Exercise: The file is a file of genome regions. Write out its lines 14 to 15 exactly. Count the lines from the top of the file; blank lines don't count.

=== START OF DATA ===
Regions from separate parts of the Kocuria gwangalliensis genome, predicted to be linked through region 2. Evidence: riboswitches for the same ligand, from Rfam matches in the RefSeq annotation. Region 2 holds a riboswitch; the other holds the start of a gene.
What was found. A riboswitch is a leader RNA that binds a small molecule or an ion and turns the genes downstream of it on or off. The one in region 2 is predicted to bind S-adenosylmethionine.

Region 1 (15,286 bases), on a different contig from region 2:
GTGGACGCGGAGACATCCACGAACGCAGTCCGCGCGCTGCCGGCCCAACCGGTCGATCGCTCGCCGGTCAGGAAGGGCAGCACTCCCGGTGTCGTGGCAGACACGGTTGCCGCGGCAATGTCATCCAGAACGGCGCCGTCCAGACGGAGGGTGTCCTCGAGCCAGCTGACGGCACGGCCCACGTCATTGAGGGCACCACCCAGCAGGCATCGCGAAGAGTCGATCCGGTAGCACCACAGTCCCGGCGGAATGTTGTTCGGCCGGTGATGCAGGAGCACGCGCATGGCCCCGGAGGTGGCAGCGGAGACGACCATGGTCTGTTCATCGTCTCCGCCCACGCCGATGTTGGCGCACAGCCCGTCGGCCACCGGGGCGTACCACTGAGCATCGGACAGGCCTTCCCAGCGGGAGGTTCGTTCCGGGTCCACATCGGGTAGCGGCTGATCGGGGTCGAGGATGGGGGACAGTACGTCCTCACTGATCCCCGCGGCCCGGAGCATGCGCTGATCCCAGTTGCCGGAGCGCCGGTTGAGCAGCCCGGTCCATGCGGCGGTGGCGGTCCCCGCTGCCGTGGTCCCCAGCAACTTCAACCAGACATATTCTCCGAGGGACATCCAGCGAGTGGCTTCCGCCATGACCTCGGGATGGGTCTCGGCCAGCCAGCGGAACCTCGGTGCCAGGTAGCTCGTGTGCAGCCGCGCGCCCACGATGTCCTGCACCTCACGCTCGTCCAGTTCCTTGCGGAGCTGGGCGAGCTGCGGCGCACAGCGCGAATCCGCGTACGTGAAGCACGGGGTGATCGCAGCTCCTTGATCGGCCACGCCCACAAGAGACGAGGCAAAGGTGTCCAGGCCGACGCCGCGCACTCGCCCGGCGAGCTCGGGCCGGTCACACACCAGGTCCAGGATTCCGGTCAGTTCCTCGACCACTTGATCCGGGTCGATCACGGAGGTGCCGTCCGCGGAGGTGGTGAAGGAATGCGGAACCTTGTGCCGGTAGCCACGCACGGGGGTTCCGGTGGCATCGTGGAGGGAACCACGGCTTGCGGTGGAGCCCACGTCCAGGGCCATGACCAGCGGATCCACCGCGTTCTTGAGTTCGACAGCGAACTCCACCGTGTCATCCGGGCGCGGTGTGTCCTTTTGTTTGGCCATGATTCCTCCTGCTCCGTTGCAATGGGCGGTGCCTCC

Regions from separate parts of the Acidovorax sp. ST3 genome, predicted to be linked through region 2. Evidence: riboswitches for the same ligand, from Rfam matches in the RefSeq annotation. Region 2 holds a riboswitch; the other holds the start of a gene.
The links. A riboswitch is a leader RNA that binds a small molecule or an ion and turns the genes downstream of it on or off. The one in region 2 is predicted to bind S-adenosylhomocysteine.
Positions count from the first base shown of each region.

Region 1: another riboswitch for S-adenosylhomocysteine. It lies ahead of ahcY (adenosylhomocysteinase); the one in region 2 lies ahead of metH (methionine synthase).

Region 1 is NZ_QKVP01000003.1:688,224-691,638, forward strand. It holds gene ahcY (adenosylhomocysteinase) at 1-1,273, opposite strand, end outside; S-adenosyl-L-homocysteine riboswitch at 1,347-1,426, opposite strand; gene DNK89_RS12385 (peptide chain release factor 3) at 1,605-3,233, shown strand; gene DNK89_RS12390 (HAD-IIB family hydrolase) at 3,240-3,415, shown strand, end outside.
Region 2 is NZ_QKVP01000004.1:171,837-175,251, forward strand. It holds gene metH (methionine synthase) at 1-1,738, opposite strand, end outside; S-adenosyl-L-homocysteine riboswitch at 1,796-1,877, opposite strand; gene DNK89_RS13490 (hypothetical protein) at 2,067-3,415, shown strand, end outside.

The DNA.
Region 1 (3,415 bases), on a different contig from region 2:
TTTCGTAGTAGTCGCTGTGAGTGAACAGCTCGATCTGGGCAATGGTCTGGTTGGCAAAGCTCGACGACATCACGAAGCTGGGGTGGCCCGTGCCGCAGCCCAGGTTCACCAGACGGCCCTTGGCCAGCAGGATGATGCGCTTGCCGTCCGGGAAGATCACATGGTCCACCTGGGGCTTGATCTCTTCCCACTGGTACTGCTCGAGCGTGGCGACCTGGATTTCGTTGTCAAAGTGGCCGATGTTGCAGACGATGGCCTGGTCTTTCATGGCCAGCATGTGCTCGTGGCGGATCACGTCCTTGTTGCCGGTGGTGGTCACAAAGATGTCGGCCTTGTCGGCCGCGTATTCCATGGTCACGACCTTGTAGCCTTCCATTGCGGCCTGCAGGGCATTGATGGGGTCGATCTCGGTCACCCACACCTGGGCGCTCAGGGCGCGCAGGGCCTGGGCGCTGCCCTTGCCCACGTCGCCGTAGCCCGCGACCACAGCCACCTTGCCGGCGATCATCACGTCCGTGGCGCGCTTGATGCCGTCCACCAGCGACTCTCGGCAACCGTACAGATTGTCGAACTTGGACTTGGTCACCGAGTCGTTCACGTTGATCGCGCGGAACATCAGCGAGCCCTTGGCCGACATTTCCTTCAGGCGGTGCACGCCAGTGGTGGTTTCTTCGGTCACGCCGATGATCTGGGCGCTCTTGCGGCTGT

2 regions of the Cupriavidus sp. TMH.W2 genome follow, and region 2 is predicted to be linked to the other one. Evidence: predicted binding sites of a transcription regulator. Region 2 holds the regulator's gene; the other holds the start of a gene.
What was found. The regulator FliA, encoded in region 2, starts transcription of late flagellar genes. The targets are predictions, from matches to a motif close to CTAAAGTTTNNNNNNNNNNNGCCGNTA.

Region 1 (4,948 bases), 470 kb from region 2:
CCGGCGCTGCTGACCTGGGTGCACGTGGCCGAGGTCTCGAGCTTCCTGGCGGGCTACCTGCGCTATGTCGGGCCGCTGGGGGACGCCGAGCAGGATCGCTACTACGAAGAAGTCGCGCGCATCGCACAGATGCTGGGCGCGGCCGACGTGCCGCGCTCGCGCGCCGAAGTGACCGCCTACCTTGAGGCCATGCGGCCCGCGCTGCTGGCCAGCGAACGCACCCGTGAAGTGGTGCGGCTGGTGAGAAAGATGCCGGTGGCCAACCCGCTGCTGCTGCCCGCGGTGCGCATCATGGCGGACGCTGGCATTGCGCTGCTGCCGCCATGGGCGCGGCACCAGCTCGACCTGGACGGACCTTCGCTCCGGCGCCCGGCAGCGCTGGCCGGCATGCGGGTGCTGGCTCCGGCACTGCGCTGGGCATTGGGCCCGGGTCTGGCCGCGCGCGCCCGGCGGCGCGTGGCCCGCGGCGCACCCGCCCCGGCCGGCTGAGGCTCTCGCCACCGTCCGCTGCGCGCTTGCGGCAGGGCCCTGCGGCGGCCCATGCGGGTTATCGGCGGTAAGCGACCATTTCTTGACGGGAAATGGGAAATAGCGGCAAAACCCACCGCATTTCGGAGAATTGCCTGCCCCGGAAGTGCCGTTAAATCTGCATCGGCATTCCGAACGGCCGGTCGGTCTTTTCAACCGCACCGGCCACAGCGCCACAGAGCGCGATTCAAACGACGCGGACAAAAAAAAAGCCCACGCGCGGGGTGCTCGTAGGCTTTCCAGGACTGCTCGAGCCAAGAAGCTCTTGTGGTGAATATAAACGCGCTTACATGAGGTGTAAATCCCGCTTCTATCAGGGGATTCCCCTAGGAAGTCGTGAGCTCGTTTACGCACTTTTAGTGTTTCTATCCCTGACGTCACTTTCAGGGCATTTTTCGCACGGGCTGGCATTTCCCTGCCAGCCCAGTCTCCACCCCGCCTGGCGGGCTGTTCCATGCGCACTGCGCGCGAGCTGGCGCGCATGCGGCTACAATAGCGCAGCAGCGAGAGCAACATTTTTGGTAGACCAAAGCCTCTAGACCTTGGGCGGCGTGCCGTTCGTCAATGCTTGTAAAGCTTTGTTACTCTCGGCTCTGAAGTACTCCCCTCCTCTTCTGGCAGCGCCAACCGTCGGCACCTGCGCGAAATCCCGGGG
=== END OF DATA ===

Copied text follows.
2 regions of the Cupriavidus sp. TMH.W2 genome follow, and region 2 is predicted to be linked to the other one. Evidence: predicted binding sites of a transcription regulator. Region 2 holds the regulator's gene; the other holds the start of a gene.
What was found. The regulator FliA, encoded in region 2, starts transcription of late flagellar genes. The targets are predictions, from matches to a motif close to CTAAAGTTTNNNNNNNNNNNGCCGNTA.